Canadian Mining Journal

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PERSPECTIVE: Pacific seabed hosts large REE deposits

Rare earth elements have recently become the one of the hottest exploration targets. The number of juniors seeking REEs seems almost as great as those hunting for gold particularly in Quebec. The most advanced junior is Canada Lithium that is...



Rare earth elements have recently become the one of the hottest exploration targets. The number of juniors seeking REEs seems almost as great as those hunting for gold particularly in Quebec. The most advanced junior is Canada Lithium that is preparing to start construction at its Quebec lithium mine near Val d’Or, QC, later this year.

Part of the frenzy is fuelled by the need for REEs in advanced electronic applications. Another driving force is the use of lithium in batteries for electric cars. Another is the fact that most of the world’s supply of REEs comes from China, and Westerners are distrustful of the emerging economic powerhouse.

Japanese scientists recently published a report outlining large deposits of REEs on the seabed of the Pacific Ocean. They recovered mineralized mud from depths of 3,500 to 6,000 metres below the surface at 78 sites from Hawaii to Tahiti. Samples from one-third of the sites assayed high levels of REE and yttrium. Processing would be simple – pump the mud to the surface and run it through a ship-borne acid leach plant.

Scientists speculate there may be 80 billion to 100 billion tonnes of mineralized mud, compared to 100 million tonnes of REE resources estimated by the U.S. Geological Survey.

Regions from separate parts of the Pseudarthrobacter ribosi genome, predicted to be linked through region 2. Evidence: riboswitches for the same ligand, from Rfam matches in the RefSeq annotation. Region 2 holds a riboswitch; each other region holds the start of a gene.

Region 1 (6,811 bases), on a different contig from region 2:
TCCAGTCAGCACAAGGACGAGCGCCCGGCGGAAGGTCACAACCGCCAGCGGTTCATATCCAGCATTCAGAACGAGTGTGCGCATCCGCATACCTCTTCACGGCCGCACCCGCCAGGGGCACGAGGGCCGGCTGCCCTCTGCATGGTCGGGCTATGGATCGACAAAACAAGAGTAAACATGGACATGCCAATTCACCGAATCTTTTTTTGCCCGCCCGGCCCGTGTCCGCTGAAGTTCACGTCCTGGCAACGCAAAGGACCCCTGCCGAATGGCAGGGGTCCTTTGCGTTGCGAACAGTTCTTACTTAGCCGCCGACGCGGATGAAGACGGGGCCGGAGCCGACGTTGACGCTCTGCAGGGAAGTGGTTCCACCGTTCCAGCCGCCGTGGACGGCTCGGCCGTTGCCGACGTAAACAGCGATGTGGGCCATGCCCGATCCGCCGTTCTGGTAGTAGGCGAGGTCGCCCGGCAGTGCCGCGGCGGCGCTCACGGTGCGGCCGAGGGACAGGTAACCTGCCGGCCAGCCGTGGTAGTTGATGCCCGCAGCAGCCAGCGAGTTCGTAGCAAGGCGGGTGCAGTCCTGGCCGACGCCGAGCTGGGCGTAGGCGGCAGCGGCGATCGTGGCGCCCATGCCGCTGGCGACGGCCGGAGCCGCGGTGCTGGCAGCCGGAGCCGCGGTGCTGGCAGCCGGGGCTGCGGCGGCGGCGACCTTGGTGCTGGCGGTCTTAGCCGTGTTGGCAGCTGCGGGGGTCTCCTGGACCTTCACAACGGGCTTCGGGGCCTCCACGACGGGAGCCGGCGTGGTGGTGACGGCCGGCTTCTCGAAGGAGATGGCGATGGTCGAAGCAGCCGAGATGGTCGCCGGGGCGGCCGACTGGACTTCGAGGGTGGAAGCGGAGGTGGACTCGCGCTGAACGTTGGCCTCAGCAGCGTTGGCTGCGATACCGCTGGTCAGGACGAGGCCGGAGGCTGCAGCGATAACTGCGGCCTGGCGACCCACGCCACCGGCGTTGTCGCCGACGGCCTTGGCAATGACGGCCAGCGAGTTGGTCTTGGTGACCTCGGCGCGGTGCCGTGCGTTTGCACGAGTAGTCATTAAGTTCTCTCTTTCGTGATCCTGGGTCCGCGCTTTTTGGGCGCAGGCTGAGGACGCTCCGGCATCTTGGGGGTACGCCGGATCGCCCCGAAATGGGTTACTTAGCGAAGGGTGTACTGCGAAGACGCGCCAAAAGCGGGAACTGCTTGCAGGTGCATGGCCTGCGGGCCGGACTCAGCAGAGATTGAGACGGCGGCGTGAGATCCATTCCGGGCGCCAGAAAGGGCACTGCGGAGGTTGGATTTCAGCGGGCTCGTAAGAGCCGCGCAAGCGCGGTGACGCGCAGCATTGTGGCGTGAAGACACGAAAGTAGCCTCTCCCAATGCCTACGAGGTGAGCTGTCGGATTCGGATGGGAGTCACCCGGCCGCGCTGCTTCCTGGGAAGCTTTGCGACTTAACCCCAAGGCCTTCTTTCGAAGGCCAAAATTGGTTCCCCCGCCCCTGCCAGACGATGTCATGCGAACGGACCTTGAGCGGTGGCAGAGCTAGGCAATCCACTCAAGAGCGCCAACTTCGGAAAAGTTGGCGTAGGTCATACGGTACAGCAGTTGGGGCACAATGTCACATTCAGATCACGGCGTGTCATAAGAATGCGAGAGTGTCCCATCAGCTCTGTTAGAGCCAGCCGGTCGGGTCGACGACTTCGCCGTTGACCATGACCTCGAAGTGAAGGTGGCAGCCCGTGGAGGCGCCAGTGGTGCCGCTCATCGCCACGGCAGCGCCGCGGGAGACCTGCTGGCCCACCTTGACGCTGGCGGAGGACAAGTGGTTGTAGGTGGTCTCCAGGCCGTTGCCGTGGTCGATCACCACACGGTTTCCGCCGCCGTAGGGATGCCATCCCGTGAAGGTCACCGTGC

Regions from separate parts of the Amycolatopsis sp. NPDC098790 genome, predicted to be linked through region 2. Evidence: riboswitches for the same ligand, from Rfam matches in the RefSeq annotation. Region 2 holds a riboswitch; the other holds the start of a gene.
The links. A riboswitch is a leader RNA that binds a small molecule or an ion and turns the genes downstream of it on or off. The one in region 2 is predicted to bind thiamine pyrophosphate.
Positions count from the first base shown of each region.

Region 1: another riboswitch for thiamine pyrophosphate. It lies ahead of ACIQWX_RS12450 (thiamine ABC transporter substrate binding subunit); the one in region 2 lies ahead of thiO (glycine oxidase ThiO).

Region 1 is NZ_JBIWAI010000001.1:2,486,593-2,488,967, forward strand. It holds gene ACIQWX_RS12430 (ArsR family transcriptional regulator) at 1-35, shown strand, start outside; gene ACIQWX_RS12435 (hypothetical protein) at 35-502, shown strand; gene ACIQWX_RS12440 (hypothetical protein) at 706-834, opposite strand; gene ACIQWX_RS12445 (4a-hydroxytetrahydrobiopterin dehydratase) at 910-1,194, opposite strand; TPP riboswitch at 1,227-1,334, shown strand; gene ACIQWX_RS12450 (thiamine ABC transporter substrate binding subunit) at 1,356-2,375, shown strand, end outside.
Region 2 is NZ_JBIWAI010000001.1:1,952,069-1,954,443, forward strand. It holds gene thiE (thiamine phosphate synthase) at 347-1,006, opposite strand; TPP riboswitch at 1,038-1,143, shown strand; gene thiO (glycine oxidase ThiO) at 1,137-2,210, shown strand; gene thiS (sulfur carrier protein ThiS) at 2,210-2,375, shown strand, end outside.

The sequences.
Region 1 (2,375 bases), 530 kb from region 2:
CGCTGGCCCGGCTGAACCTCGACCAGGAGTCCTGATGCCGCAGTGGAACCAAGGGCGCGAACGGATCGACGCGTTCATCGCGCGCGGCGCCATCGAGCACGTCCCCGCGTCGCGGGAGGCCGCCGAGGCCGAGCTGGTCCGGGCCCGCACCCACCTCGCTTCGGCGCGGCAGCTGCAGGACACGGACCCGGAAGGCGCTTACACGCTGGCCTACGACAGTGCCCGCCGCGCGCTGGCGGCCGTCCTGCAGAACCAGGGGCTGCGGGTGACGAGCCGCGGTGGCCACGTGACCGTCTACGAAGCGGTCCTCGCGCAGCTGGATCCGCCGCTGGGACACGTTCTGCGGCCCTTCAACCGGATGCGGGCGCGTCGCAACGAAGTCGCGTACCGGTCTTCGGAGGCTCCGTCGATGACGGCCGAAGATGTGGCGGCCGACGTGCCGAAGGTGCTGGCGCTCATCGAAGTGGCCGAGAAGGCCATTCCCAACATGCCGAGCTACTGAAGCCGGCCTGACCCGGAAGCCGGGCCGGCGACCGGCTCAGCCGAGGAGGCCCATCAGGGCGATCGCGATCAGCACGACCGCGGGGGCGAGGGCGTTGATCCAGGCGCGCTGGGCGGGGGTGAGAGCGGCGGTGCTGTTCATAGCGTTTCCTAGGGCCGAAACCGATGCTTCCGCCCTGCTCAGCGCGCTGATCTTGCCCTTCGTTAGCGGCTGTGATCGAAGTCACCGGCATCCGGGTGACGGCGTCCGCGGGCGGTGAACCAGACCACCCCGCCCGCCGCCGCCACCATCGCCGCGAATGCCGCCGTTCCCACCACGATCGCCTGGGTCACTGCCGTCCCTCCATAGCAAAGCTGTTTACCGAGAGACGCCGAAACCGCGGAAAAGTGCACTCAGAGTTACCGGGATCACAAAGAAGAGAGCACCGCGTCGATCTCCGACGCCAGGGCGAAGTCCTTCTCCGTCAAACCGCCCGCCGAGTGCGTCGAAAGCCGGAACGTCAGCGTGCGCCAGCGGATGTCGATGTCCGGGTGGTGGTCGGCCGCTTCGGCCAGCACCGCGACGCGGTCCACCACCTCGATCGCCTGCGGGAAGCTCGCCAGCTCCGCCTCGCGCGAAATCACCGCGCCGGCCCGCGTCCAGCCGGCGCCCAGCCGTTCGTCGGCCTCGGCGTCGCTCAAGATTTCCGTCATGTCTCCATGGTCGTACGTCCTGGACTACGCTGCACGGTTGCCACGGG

Before CMJ readers start rowing across the Pacific hoping to cash in on the next sure thing, be aware that mining the seafloor is not as easy as it sounds. Nautilus Minerals of Toronto has been exploring high grade massive sulphide deposits on the seabed near Papua New Guinea since 2005. So far 870,000 tonnes of indicated resources grading 6.8% Cu, 4.8 g/t Au, 23.0 g/t Au and 0.4% Zn have been outlined at the Solwara 1 project. The inferred resource is 1.3 million tonnes grading 7.5% Cu, 7.2 g/t Au, 37.0 g/t Ag and 0.8% Zn. Mining would be accomplished using a seagoing vessel.

Canadian miners have the needed expertise when it comes to processing massive sulphide ores. They follow the rules when applying for permits. Nautilus is on track in this respect. The PNG government has granted it a deep sea mining lease and an environmental permit. The government has an option to earn up to 30% of the project. Teck Resources and Anglo American have also bought in.

More difficult is the engineering of the ship and pumping technology. Because the equipment is not readily available, it is expensive, expected to be US$167 million. The vessel will house generator sets producing 30 MW of power for the vessel, seafloor production tools and associated pumping machinery. It will have on-board accommodation for up to 160 people, including 30 maritime crew. The vessel is to be built at a German shipyard.

Be warned, however, seafloor mining carries significant unknowns, and investors are aware of this. Nautilus announced in late May it was launching a public offering to earn up to C$150 million for Solwara 1. Two weeks later, the company withdrew its offer due to “weak financial market conditions.”

Seabed mining is still in its infancy. Perhaps in the future, decades in the future, it will be economically feasible. No one doubts that Davy Jones Locker holds a treasure chest of untapped mineral resources, and Canadians will be at the forefront of their recovery.